Rod. I will do this, if you can bring it to any: opportunity.

taga. I warrant thee. Meet me by and by at the citadel. I must fetch his neceilaries alhore. Farewel. Rod. Adieu.

[Exit. Manet TAGO. lago. That Caflio loves her, I do well believe : That he loves him, 'tis apt, and of great credit. The Moor, howbeit that I endure him not, is of a constant, loving, noble nature; And, I dare think, he'll prove to Desdemona A most dear husband. Now I love her too, Not out of absolute luft, (though, peradventure, I stand accountant for as great a fin ;) But partly led to diet my revenge, For that I do fufpect the lusty Moor Hath leapt into my feat. The thought whereof Doth, like a poisonous mineral, gnaw my inwarday And nothing can, or shall, content my fonl, Till I am evened with him, wife for wife : Or failing so, yet that I put the Moor At leait into a jealousy so strong, That judgment cannot cure. (26) Which thing to 1£ this poor brach of Venice, whom I trace [do,


Which thing to do,
If ibis pace trash of Venice, whom I trace

For his quick buiti g, stand the purring or.! A trilling infignificavi fellow may, in fome respects, very well be called trajh ;, but what confonance of metapbor is there betivist

For his quick hunting, stand the putting only
I'll have our Michael Cassio on the hip,
Abuse him to the Moor in the right garb;
(For I fear Callio with my night-cap too);
Make the Moor thank me, love me, and reward mera
For making him egregiously an ass;
And practifing upon his peace and quiet,
Even to madness. 'Tis here--but yet confused;
Knavery's plain face is never-seen, 'till used. [Exit.

SCENE, the Street.
Enter Herald with a Proclamation.
Her. It is Othello's pleasure, our noble and va.
liant General, that upon certain tidings now arrived:
importing the mere perdition of the Turkish fleet,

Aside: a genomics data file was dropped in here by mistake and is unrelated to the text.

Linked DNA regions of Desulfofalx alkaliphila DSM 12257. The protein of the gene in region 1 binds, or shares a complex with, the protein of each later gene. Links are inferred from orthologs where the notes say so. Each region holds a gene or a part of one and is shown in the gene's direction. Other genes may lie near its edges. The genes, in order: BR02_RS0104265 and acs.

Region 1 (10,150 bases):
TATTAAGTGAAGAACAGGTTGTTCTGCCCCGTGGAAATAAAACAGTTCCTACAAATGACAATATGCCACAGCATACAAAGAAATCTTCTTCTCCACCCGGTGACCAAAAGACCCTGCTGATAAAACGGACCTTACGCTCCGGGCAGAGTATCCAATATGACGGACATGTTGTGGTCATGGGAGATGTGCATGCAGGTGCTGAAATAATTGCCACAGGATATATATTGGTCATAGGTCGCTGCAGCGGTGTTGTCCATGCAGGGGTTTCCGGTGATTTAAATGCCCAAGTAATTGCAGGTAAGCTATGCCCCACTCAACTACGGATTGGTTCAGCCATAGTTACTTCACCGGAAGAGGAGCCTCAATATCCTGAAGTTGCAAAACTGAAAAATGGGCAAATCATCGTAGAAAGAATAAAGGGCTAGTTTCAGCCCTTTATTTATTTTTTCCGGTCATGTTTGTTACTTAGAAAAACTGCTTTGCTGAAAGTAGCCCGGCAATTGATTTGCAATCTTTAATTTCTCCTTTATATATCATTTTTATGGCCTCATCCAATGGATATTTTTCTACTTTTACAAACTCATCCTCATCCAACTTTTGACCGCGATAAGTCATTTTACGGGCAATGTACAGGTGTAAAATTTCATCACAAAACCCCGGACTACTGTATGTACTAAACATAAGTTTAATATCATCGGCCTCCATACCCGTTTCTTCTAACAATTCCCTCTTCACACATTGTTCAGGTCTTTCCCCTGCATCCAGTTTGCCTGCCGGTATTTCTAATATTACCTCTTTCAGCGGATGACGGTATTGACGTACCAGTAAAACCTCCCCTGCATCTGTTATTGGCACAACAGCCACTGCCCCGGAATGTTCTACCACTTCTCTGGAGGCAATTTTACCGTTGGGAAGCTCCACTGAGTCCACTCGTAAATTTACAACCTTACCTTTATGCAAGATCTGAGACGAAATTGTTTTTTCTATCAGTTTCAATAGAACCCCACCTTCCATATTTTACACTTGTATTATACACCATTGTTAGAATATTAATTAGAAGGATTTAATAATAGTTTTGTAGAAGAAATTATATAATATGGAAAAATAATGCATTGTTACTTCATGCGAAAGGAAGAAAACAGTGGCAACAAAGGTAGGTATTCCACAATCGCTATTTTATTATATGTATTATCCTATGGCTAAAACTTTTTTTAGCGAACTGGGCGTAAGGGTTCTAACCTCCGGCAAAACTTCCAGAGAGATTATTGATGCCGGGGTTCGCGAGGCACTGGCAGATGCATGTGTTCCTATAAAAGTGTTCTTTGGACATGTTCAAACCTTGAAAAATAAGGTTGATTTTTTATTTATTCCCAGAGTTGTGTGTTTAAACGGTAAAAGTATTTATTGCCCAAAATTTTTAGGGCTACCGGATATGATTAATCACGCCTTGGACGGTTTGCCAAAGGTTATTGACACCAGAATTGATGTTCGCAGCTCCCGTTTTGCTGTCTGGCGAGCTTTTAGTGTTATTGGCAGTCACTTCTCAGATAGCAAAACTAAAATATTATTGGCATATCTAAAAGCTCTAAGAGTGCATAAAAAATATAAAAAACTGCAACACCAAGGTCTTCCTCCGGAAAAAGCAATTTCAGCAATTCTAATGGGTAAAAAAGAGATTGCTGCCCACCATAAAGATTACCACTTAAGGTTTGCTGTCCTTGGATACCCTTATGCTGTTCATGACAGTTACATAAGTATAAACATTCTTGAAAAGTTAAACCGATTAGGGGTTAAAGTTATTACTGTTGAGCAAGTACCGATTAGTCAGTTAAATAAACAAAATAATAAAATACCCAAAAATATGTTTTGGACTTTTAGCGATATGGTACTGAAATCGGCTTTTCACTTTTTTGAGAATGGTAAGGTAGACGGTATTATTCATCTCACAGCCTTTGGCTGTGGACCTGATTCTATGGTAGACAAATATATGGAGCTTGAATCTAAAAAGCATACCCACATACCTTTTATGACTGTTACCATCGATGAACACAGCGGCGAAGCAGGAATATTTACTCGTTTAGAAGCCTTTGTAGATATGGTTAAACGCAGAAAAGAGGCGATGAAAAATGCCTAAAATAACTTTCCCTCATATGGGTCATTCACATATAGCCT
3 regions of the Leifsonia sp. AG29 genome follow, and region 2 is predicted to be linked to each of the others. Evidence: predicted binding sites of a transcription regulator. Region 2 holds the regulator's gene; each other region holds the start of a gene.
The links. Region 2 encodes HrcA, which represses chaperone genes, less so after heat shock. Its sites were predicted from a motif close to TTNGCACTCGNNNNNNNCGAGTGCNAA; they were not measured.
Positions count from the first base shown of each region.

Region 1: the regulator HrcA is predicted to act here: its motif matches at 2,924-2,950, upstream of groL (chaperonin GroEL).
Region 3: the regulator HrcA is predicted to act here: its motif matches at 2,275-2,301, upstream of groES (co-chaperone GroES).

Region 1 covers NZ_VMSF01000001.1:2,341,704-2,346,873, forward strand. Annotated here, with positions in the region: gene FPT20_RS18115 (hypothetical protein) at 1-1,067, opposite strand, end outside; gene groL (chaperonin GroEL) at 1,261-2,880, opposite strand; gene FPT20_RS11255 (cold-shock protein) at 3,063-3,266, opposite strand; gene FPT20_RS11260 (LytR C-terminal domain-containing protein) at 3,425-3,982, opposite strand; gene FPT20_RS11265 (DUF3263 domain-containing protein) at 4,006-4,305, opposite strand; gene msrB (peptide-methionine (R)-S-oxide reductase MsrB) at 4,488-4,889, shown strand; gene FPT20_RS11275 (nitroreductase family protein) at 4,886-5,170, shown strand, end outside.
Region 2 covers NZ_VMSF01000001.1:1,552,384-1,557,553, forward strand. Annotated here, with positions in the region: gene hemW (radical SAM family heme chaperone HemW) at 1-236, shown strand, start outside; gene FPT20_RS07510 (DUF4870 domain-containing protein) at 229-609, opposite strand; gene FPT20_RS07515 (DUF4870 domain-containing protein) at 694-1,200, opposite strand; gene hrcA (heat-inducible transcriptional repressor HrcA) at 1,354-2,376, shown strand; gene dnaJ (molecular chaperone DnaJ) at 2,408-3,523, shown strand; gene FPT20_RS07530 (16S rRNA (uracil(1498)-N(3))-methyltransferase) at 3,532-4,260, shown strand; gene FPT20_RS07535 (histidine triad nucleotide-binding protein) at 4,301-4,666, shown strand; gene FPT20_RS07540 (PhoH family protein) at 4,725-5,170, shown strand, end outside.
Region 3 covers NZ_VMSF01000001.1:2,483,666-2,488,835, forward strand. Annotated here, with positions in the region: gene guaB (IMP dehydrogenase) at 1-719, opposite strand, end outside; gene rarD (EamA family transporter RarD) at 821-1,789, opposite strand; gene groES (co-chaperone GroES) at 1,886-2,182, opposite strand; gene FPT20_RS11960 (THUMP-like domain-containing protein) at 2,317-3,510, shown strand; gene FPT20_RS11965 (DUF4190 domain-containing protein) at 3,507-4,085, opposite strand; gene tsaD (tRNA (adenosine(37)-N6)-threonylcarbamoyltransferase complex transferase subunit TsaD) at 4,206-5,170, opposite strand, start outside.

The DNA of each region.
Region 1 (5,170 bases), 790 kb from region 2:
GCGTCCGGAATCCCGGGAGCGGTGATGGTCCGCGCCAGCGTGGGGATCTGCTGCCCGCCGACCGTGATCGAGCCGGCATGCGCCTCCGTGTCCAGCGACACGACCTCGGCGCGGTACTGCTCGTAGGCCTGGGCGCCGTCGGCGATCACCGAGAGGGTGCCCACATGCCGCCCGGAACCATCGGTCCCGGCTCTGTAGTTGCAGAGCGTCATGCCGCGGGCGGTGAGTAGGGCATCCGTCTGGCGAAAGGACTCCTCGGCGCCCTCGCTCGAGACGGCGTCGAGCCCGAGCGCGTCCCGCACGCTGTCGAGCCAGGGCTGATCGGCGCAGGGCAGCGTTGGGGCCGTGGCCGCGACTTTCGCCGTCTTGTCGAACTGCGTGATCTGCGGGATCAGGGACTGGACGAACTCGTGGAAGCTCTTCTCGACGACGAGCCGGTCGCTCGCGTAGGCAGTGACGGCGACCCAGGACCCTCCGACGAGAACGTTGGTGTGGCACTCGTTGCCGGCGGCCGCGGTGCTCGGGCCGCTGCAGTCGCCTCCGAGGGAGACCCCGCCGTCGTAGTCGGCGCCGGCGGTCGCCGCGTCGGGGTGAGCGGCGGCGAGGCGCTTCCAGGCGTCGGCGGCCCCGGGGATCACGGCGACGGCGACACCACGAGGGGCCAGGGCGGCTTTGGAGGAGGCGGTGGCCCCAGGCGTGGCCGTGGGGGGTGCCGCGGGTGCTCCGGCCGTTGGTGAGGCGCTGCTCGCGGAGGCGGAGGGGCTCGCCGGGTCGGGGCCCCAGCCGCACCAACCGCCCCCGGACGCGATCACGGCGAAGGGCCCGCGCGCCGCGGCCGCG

every man put himself into triumph: fome todance,
fome to make. bonefires, each man to what sport
and revels his mind leads him. For, befides this
beneficial news, it is the celebration of his nuptials.
So much was his pleasure. should be proclaimed.
All offices are open, and there is full liberty of
feasting, from this present hour of five, till the bell:
have told eleven. Bless the ifle of Cyprus, and
Jioble General. Othello!




fra and quick hurting, and standing the putting on? The allufion to the chase Shakespeare seems to be fond of applying to Rodorigo, who says of himself towards the conclusion of This act;

I follow her in the chafe, not like a hound that bunts, but: one that fills


the I have a great fuspicion, therefore, that the Poet wrote;

If cnis poor brach of Venice ; which, we know, is a degenerate fpecies of hound, and a term generally used in contempt : and this compleats and perfe. ts the metaphorical allufion, and makes it much more harirical.


SCENE, the Castle.

Orh. Good Micliael, look you to the guard to-
Let's teach ourselves that honourble, itop, [night:
Not to out-sport dilcrcticn.

Caf. lago hath direction what !o do:
But, notwithstanding, with my perfonal eye
Will I look to t.
Othi lago is most honest:

[liest, Michael, good-night. To-morrow,


your ear.
Let me have speech with you. Come, my dear love,
The purchase made, the fruits are to enje;
That profit's yet to come 'tween me and you.
Good-night. [Exeunt Othello and Desdemona.

Enter IAGO.
Caf. Welcome, Iago; we must to the Watch.

lago. Not this hour, Lieutenant: ’ris vot yet ten o' th'clock. Our General calt us thus early for the love of his Desdemona : whom let us not therefore blame: he hatli not yet made wanton the night with her : and she is sport for Jove.

Caf. She's a most exquisite lady.
lago. And I'}} warrant her, full of game.

Caf. Indeed, ihe's a most fresh and delicate crear ture.

lago. What an eye she has ! methinks it sounds a parley to provocation.

Caf. An inviting eye; and yet, methinks, right smodeít.

lags. And when she speaks, is it not an alarum to love?

Caf. She is indeed, perfection: